- Pay close attention to timestamps. Sync any clocks involved with GPS time if possible and include timestamps with all logged data. Use UTC, not local time.

- Record metadata such as measurements of transducer locations and gps antenna locations. Also include settings of the instruments used as well as make/model of those instruments. I'm not very familiar with the details of your typical depth sounder, but I assume it uses a fixed, static sound speed for its calculations (1500 m/s?). Can it be set by the user? If so, what setting was used. Are the depths produced relative to the water surface or is an offset applied to get under-keel clearance? Whatever the case, record the details! That info could be used in post processing to improve the measurements.

- Log raw data without corrections applied. If some corrections are applied in real time for display purposes, it may be logged in addition to the raw data, but not instead of it!

- I'm not in favor of "replacing" official chart soundings with collected data. I prefer an approach where a separate layer is used. It could probably be designed to blend in well while displayed but I know I would like to be able to compare "official" soundings with the "unofficial" ones. There are many reasons a collected sounding will differ from a charted one. The sounding on the chart may be wrong due to the bottom having changed or being from an old survey where navigation or depth measurement was less precise. Of course, the sounding may be correct on the chart, but our measurement is flawed in some way. Does our measurement correctly account for tide, sound speed, etc? Is it relative to the same datum used on the chart?

- Patch test: I mentioned this in the setup above as being used to verify the system. This is typically done by surveying a small area with distinct features multiple times from different directions and at different speeds to help uncover problems with the system. If data from different passes looks different, is it because the transducer is not were we think it is relative to the GPS? Is it because there is a time delay in one of the data stream that is not accounted for? My suggestion would be to test out the system surveying an area that has been recently surveyed and compare the results with chart data or even the actual survey data that may be available online.

Again, this is a very interesting project, and I hope my suggestions can help make it a bit better.

Roland
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Old 14-10-2012, 10:34   #30
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Re: Hydrographic Survey Plugin

Quote:
Originally Posted by rolker View Post
Cool project!

I'm not a hydrographer, but I work with some and have been on ships that have been surveying while I was working on other projects. I guess what I mean is I know enough about hydrographic surveys to be dangerous!

Anyways, I just want to share some observations that might help in avoiding mistakes as this project progresses. Some of my remarks echo some previously mentioned.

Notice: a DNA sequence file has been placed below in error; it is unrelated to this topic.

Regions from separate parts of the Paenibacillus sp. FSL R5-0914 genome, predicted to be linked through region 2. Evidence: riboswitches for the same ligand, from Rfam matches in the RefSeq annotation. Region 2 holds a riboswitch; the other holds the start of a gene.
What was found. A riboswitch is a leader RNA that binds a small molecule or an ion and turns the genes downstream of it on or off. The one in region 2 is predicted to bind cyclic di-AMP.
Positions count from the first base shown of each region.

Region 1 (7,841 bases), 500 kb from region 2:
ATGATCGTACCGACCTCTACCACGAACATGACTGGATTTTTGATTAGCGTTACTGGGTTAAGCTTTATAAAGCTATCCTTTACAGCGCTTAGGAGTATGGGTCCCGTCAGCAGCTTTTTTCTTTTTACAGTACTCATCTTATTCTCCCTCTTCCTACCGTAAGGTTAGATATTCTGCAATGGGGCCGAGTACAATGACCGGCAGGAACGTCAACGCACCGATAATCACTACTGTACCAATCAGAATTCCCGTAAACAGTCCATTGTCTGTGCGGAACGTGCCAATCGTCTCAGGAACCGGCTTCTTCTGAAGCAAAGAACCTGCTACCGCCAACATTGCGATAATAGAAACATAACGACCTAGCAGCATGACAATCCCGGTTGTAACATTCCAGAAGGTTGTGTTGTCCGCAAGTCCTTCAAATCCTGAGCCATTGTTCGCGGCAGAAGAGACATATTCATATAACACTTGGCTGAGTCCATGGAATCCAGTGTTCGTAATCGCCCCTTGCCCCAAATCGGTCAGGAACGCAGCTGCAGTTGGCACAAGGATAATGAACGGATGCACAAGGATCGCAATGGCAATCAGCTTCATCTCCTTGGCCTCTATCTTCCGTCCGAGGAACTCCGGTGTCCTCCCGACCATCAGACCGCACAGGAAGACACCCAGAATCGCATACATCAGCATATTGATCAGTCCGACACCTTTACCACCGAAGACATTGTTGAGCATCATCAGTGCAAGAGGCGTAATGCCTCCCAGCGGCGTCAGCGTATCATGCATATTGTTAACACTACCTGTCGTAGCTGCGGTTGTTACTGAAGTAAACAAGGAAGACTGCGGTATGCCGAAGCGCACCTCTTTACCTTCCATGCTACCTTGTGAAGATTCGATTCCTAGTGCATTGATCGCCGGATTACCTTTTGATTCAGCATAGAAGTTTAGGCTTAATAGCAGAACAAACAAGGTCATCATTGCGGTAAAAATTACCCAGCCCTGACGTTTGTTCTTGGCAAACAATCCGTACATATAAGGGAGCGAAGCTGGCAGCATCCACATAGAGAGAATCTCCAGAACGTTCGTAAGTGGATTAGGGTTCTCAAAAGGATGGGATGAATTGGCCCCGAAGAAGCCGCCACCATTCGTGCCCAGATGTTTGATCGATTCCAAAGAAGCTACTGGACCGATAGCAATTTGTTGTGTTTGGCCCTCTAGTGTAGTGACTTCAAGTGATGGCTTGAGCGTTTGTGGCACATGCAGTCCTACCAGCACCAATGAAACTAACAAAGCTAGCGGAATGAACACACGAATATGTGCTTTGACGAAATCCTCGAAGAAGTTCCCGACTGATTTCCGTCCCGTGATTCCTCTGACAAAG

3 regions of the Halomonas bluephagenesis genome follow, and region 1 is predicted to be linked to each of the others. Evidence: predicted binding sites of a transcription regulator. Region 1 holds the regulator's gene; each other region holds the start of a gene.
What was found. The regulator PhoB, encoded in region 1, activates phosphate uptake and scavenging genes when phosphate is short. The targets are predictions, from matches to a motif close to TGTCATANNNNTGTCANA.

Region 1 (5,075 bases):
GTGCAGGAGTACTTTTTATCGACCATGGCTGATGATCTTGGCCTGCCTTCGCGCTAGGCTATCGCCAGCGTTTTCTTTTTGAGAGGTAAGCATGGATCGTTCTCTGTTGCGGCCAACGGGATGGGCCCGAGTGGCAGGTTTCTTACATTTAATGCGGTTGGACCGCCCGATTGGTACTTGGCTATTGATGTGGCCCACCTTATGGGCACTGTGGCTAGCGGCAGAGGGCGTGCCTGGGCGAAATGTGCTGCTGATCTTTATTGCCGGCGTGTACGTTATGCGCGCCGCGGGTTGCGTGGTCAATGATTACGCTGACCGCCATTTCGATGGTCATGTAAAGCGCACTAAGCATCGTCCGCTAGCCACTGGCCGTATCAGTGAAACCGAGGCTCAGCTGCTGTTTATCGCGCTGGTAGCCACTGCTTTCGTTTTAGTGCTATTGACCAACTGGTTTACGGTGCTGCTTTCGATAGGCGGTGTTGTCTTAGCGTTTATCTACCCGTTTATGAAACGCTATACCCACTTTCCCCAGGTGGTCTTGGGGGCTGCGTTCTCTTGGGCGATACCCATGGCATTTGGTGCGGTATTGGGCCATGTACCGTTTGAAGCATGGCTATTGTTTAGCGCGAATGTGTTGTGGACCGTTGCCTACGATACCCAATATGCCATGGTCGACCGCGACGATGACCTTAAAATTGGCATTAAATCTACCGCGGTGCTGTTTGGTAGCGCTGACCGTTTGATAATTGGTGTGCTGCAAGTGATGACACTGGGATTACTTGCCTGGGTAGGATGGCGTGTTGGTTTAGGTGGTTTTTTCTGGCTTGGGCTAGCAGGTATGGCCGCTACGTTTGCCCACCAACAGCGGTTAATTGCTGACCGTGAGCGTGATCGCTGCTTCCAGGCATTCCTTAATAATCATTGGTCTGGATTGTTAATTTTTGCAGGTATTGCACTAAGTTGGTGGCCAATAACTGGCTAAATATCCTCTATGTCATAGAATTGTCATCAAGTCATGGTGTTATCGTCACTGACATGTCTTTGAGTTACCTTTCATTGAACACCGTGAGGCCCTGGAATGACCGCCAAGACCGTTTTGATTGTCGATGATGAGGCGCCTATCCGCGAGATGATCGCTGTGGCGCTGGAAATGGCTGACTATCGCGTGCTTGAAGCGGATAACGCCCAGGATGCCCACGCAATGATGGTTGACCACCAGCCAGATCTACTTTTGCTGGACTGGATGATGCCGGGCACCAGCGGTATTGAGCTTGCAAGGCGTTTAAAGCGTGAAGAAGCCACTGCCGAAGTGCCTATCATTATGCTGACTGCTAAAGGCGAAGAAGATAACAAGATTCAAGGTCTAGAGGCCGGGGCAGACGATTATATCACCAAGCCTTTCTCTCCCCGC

Thanks for your contribution. The explanation of the process was interesting.

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Originally Posted by rolker View Post
Another part of the setup is figuring out how to deal with sound speed. Sound speed changes with water depth, temperature and salinity so has an effect on how depths are calculated. Keep in mind that a sonar does not measure depth, it measured the time it takes between sending a sound pulse and detecting its reflection off the bottom. A depth is then calculated based on this time and the sound speed. Periodic CTD casts can be used measure sound speed profiles. A CTD, an instrument that measures conductivity, temperature and depth is lowered from a winch over the side and dropped to close to the bottom before being brought back up. That data is used not only to calculate the distance traveled by a sound pulse, but also the path it took in the water column due to refraction caused by changes in the sound speed relative to depth.
Those sound to me like issues that are more significant with greater depths. Is that correct? For my purposes the soundings which are most interesting are those where the depth is less than 10 feet. Even yachts with deeper draft than mine are probably most interested in depths less than 20 feet.

While there is, of course, much to be said for attempting to map the sea floor as accurately as possible perhaps that isn't the purpose of this project. Given the limited resources available for "recreational surveying" might it not be acceptable to ignore the kind of fine tuning you've described?

I would think the object of this project would be to discover places where the sea bottom was unexpectedly closer to the surface than your keel, so having more soundings is more important than extreme precision. Do you agree or is there something I haven't understood?

Quote:
Originally Posted by rolker View Post

- I'm not in favor of "replacing" official chart soundings with collected data. I prefer an approach where a separate layer is used. It could probably be designed to blend in well while displayed but I know I would like to be able to compare "official" soundings with the "unofficial" ones.
I certainly agree with you on this issue. It might even be a good idea to use some sort of color coding to indicate areas where the unofficial depths are less than the official ones, as those would be of major interest.

Fabbian